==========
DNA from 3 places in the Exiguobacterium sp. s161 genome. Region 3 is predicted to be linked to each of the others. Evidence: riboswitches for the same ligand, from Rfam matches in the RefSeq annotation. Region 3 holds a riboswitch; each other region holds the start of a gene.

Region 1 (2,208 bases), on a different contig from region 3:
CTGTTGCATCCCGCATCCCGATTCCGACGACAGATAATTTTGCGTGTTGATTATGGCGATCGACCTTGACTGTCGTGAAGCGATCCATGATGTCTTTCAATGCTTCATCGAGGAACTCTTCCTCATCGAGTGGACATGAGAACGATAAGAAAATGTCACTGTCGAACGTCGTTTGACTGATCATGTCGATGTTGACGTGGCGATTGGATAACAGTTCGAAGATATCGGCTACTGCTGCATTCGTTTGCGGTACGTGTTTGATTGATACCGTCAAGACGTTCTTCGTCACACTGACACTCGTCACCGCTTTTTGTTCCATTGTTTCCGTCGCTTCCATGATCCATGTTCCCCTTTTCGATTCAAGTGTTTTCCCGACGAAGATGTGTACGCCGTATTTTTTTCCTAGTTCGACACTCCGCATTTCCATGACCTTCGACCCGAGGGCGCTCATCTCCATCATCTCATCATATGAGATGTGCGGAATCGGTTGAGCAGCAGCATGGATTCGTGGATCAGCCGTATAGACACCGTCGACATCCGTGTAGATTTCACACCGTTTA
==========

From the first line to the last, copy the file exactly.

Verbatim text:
DNA from 3 places in the Exiguobacterium sp. s161 genome. Region 3 is predicted to be linked to each of the others. Evidence: riboswitches for the same ligand, from Rfam matches in the RefSeq annotation. Region 3 holds a riboswitch; each other region holds the start of a gene.

Region 1 (2,208 bases), on a different contig from region 3:
CTGTTGCATCCCGCATCCCGATTCCGACGACAGATAATTTTGCGTGTTGATTATGGCGATCGACCTTGACTGTCGTGAAGCGATCCATGATGTCTTTCAATGCTTCATCGAGGAACTCTTCCTCATCGAGTGGACATGAGAACGATAAGAAAATGTCACTGTCGAACGTCGTTTGACTGATCATGTCGATGTTGACGTGGCGATTGGATAACAGTTCGAAGATATCGGCTACTGCTGCATTCGTTTGCGGTACGTGTTTGATTGATACCGTCAAGACGTTCTTCGTCACACTGACACTCGTCACCGCTTTTTGTTCCATTGTTTCCGTCGCTTCCATGATCCATGTTCCCCTTTTCGATTCAAGTGTTTTCCCGACGAAGATGTGTACGCCGTATTTTTTTCCTAGTTCGACACTCCGCATTTCCATGACCTTCGACCCGAGGGCGCTCATCTCCATCATCTCATCATATGAGATGTGCGGAATCGGTTGAGCAGCAGCATGGATTCGTGGATCAGCCGTATAGACACCGTCGACATCCGTGTAGATTTCACACCGTTTA